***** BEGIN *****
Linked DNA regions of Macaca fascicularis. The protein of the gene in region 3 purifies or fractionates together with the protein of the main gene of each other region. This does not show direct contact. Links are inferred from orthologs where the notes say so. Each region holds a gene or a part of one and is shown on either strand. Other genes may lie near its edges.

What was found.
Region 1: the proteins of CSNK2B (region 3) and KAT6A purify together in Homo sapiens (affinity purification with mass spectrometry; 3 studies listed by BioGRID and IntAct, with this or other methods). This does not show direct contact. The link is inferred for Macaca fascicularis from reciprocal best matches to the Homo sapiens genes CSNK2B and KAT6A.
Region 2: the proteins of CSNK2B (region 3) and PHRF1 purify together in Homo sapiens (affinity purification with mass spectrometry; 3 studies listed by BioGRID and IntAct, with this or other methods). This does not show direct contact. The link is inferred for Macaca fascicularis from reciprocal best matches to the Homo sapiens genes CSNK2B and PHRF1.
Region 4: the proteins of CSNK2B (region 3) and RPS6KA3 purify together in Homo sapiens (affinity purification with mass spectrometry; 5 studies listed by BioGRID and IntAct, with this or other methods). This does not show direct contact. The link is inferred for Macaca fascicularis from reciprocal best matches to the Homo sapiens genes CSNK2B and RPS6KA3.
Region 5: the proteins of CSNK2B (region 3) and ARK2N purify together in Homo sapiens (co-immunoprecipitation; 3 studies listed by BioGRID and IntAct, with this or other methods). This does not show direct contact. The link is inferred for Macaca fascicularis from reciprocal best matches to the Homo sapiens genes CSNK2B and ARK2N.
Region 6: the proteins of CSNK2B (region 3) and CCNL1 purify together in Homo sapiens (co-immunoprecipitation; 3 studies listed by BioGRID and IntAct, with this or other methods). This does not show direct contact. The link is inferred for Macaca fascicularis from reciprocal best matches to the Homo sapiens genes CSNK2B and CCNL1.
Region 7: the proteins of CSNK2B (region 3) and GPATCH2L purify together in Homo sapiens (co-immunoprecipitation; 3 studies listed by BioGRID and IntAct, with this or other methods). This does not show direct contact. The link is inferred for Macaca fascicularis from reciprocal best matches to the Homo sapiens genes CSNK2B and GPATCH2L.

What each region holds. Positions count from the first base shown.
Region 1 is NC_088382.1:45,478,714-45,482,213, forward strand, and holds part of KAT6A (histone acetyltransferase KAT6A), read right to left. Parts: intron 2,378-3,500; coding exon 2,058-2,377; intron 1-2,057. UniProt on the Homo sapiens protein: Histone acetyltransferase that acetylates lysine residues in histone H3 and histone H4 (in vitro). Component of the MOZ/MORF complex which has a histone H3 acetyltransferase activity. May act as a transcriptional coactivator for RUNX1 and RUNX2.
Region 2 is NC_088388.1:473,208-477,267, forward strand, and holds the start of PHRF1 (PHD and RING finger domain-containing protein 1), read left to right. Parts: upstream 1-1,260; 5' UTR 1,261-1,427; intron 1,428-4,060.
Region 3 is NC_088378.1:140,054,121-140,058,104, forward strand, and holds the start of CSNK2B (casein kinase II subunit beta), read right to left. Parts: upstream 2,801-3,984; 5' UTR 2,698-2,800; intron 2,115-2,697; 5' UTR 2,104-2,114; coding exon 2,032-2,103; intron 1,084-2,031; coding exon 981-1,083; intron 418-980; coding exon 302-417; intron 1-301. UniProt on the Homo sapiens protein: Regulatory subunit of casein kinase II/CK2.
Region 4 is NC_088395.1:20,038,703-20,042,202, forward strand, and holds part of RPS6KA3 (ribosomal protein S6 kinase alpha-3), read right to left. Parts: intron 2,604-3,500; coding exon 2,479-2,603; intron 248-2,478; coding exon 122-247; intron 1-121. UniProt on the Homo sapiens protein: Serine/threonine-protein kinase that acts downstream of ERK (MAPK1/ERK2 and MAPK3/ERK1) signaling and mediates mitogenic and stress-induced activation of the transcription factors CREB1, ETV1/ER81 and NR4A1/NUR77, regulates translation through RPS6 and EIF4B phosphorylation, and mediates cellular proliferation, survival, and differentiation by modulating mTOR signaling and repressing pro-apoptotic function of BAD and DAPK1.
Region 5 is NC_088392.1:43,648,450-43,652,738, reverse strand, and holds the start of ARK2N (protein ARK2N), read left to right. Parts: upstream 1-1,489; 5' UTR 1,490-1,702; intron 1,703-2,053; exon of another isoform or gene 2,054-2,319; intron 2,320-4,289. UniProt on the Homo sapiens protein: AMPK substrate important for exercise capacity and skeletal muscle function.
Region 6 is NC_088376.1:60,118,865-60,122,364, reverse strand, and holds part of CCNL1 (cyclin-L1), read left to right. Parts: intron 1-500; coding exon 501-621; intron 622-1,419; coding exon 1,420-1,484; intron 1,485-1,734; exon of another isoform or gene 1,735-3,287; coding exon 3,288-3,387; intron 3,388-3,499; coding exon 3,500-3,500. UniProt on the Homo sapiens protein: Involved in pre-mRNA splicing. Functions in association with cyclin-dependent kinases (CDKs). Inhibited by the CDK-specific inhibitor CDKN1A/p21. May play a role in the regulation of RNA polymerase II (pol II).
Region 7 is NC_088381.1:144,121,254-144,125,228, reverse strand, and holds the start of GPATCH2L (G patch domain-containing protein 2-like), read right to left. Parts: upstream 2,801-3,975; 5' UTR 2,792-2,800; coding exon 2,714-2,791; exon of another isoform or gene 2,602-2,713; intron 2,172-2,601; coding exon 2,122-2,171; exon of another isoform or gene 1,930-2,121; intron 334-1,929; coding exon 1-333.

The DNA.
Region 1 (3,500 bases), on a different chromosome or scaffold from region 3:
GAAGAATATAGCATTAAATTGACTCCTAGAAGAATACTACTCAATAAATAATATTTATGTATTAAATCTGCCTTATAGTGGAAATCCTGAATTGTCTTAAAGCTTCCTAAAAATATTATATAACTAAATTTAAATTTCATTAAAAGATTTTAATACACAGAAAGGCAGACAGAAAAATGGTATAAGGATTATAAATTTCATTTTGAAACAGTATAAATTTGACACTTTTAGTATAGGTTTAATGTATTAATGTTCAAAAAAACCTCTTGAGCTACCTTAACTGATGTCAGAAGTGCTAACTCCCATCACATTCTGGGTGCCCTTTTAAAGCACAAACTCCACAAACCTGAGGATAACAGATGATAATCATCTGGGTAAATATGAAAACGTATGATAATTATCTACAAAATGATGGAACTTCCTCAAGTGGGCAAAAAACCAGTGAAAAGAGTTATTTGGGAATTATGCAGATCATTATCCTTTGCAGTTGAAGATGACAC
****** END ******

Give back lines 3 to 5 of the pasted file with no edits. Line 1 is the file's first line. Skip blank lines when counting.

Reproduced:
Region 1: the proteins of CSNK2B (region 3) and KAT6A purify together in Homo sapiens (affinity purification with mass spectrometry; 3 studies listed by BioGRID and IntAct, with this or other methods). This does not show direct contact. The link is inferred for Macaca fascicularis from reciprocal best matches to the Homo sapiens genes CSNK2B and KAT6A.
Region 2: the proteins of CSNK2B (region 3) and PHRF1 purify together in Homo sapiens (affinity purification with mass spectrometry; 3 studies listed by BioGRID and IntAct, with this or other methods). This does not show direct contact. The link is inferred for Macaca fascicularis from reciprocal best matches to the Homo sapiens genes CSNK2B and PHRF1.
Region 4: the proteins of CSNK2B (region 3) and RPS6KA3 purify together in Homo sapiens (affinity purification with mass spectrometry; 5 studies listed by BioGRID and IntAct, with this or other methods). This does not show direct contact. The link is inferred for Macaca fascicularis from reciprocal best matches to the Homo sapiens genes CSNK2B and RPS6KA3.